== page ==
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Citations and metrics

Citation searching

When you locate useful articles for your research, their reference lists can provide avenues to extend your research strategy. A useful technique is citation searching which allows you to locate more recent articles which have subsequently cited the original ones.

When undertaking search strategies in the Scopus database, once you have located any relevant article(s), select the View citation overview tab on the toolbar and then on each individual article click onto the title.

Cited Reference searching

Another useful tool in Scopus is the Cited Reference search. This enables you to find newer references based on an older already known reference. If you search for a specific article it will locate subsequent citations, even if it has been incorrectly cited by other authors.

If you select View references you can follow the trail of referenced documents.

Research metrics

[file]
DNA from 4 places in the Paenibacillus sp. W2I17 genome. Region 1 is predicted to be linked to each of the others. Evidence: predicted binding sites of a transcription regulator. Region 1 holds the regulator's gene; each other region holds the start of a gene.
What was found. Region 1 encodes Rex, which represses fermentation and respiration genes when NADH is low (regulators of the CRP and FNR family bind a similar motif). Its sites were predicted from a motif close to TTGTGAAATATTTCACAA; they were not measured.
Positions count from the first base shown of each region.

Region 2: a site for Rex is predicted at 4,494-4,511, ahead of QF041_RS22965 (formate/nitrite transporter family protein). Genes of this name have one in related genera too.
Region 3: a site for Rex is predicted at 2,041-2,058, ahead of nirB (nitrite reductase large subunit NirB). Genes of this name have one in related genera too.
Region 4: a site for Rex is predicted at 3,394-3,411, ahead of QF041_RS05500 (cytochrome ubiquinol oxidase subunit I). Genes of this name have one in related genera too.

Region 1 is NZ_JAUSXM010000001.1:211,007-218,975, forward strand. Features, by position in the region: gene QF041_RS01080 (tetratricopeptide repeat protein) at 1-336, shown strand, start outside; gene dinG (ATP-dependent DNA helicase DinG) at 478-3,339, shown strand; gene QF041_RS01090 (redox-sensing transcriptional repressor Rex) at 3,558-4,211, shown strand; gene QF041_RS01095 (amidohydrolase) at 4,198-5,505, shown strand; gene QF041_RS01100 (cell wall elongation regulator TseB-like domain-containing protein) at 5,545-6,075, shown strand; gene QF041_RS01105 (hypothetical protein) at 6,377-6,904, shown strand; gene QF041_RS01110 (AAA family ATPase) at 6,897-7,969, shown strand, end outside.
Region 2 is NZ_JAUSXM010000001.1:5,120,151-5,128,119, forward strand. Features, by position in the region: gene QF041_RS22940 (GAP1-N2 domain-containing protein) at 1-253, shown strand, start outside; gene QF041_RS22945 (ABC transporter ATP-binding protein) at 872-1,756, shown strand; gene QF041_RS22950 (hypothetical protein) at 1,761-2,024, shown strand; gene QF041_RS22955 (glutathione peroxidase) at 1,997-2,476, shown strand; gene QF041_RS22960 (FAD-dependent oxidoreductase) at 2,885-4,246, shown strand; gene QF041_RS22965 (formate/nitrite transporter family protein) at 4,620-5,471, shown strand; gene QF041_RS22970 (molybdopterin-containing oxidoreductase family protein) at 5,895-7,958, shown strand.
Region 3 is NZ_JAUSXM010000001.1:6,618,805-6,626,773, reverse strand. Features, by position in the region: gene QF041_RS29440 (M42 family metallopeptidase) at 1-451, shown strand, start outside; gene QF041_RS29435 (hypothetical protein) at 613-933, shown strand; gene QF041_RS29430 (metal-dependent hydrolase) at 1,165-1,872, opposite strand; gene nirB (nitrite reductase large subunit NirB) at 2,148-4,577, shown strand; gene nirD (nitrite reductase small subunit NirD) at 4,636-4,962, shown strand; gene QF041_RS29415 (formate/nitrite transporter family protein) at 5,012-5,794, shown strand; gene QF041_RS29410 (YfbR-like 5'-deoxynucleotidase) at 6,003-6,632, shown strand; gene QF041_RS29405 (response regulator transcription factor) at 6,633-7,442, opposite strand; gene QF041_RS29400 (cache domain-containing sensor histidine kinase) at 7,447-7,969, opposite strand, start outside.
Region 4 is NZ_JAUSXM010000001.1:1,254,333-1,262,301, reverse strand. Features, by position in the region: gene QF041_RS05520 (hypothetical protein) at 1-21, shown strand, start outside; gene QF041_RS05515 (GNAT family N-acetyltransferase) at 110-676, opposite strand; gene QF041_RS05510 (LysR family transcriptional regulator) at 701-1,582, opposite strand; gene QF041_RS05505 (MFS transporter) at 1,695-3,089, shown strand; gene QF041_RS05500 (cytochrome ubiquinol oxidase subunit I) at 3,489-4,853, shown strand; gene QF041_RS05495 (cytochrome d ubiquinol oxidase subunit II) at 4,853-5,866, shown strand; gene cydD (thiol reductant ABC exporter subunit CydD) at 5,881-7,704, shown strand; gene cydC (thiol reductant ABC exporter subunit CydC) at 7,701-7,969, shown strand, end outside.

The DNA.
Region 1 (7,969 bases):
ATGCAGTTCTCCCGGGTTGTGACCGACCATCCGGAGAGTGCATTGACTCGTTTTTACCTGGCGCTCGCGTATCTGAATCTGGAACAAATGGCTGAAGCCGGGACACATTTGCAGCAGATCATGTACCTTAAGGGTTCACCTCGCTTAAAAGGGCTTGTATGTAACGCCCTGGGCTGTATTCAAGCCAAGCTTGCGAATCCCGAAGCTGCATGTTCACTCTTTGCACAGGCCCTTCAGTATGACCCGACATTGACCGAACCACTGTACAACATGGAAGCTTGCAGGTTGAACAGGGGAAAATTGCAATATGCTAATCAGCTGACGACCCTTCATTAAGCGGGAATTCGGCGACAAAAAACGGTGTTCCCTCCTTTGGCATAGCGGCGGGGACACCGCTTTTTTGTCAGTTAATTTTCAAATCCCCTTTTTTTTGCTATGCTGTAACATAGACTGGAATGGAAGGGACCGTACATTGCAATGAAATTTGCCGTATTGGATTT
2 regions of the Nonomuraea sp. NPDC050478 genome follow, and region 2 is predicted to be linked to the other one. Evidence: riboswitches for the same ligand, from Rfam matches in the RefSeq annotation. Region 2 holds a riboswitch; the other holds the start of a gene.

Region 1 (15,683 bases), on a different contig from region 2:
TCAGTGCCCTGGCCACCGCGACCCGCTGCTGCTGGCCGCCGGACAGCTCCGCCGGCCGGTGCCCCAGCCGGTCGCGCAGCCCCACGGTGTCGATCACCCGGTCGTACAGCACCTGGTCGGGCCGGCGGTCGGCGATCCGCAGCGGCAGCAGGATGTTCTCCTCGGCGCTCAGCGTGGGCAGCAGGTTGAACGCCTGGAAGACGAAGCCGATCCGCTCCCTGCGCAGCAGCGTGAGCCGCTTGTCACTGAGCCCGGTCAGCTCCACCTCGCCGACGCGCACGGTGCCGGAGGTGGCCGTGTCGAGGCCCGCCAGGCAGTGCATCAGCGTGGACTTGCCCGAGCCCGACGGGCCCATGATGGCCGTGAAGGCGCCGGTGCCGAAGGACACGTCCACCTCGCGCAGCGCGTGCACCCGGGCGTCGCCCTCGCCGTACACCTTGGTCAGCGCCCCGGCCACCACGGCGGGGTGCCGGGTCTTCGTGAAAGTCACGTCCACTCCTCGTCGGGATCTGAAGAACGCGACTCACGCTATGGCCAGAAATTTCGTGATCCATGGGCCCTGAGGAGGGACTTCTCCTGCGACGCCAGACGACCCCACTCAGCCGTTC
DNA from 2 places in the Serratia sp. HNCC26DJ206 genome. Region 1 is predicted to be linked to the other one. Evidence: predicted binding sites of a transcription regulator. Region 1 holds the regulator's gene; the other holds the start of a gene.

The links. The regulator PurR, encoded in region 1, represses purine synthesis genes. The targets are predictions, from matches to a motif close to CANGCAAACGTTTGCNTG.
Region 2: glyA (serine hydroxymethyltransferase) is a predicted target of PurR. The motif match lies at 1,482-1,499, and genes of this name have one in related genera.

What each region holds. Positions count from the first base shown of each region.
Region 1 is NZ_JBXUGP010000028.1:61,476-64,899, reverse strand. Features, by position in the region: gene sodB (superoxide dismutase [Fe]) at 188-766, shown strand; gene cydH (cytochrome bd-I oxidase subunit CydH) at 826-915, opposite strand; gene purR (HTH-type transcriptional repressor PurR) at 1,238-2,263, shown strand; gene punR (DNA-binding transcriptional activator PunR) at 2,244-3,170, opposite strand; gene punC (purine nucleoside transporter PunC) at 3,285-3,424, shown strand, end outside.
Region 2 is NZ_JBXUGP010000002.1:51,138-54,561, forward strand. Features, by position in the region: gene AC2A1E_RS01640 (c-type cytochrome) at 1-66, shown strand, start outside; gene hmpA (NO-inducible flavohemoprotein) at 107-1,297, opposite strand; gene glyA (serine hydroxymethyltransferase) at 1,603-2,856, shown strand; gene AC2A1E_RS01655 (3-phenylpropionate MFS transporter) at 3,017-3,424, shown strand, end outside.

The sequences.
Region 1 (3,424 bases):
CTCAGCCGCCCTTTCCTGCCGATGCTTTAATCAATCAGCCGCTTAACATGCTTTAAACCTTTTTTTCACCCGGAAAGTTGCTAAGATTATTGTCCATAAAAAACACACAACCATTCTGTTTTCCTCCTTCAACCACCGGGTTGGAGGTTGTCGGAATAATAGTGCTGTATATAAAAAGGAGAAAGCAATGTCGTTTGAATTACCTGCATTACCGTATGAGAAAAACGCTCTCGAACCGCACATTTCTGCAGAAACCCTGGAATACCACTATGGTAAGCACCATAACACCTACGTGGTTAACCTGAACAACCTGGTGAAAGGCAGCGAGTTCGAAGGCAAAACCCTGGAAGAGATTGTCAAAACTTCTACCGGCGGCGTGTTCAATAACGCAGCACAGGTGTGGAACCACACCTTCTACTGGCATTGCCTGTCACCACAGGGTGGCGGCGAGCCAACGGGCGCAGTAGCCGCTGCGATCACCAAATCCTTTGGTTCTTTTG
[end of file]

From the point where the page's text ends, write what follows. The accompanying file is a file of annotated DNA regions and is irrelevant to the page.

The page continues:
Bibliometrics is the quantitative analysis of research publications and citations, and is one of the ways that the academic impact of a journal, article or author can be measured. They should be used with caution however, as metrics can be misused. To learn more, please see the Declaration on Research Assessment (DORA). The University has committed to meeting the principles of the Declaration. In this context this refers to, “The need to eliminate the use of journal-based metrics, such as Journal Impact Factors, in funding, appointment, and promotion considerations”.

The University has published a statement of the our commitment to the responsible use of metrics and identifies how we meet the ten principles of the Leiden Manifesto. Research metrics can be used however with careful application.

If you would like to learn more about the different metric tools available and what they do please visit the Metrics toolkit.

If you would like to discuss metrics please contact Liam Bullingham.

Scopus provides various metrics such as SiteScore, which evaluates individual journals. A quick way to assess a journal with metrics is to use the Scimago website.

Google Scholar Metrics tracks citations across a much wider range of documents, including books, working papers, reports and grey literature so citation counts tend to be higher than other products. It ranks publications in research area categories. You can also set up a Google Scholar profile and track the citation of your research outputs.